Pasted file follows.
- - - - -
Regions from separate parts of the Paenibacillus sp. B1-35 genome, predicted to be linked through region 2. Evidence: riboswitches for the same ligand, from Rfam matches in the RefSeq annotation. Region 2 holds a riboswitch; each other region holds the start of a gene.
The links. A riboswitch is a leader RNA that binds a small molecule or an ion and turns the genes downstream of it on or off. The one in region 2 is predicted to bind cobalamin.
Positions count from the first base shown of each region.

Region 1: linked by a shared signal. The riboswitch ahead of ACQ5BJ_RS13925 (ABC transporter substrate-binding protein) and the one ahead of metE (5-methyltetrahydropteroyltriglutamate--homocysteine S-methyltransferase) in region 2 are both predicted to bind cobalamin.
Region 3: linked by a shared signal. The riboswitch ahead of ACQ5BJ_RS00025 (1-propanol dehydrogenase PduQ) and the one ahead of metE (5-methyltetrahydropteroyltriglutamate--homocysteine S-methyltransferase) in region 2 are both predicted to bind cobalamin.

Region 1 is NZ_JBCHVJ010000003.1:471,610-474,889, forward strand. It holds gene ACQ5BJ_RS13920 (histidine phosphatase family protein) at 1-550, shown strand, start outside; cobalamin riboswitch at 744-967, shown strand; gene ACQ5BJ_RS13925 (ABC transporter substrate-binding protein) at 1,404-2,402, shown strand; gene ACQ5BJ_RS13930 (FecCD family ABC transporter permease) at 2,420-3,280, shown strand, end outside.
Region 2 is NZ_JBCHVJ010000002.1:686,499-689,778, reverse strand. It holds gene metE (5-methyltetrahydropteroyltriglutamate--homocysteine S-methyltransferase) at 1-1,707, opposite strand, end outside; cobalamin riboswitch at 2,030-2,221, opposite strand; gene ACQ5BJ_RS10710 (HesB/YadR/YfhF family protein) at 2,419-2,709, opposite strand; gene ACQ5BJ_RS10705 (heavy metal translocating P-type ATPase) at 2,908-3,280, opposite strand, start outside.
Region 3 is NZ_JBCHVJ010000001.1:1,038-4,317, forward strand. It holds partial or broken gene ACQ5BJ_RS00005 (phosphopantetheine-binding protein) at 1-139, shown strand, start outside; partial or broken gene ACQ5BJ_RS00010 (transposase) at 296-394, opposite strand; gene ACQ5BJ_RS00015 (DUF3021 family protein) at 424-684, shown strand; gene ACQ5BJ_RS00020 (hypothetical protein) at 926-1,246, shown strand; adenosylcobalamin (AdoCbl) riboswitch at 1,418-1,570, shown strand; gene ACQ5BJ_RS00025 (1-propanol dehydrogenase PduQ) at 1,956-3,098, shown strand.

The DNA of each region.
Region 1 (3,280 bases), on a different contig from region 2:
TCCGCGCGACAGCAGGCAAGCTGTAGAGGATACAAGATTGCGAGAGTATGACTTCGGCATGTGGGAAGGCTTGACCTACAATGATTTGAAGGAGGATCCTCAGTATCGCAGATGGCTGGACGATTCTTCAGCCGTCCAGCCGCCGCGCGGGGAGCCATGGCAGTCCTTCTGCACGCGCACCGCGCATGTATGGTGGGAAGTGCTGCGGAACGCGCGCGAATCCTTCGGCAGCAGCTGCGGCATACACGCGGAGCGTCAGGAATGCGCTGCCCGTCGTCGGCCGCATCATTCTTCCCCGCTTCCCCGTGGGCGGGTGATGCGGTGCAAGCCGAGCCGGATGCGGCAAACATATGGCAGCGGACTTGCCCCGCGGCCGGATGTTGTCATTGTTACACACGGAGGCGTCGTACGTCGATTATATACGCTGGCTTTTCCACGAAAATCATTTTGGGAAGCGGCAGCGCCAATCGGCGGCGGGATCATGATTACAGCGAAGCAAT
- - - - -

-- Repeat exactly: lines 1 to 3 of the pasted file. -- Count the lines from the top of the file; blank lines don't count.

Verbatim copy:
Regions from separate parts of the Paenibacillus sp. B1-35 genome, predicted to be linked through region 2. Evidence: riboswitches for the same ligand, from Rfam matches in the RefSeq annotation. Region 2 holds a riboswitch; each other region holds the start of a gene.
The links. A riboswitch is a leader RNA that binds a small molecule or an ion and turns the genes downstream of it on or off. The one in region 2 is predicted to bind cobalamin.
Positions count from the first base shown of each region.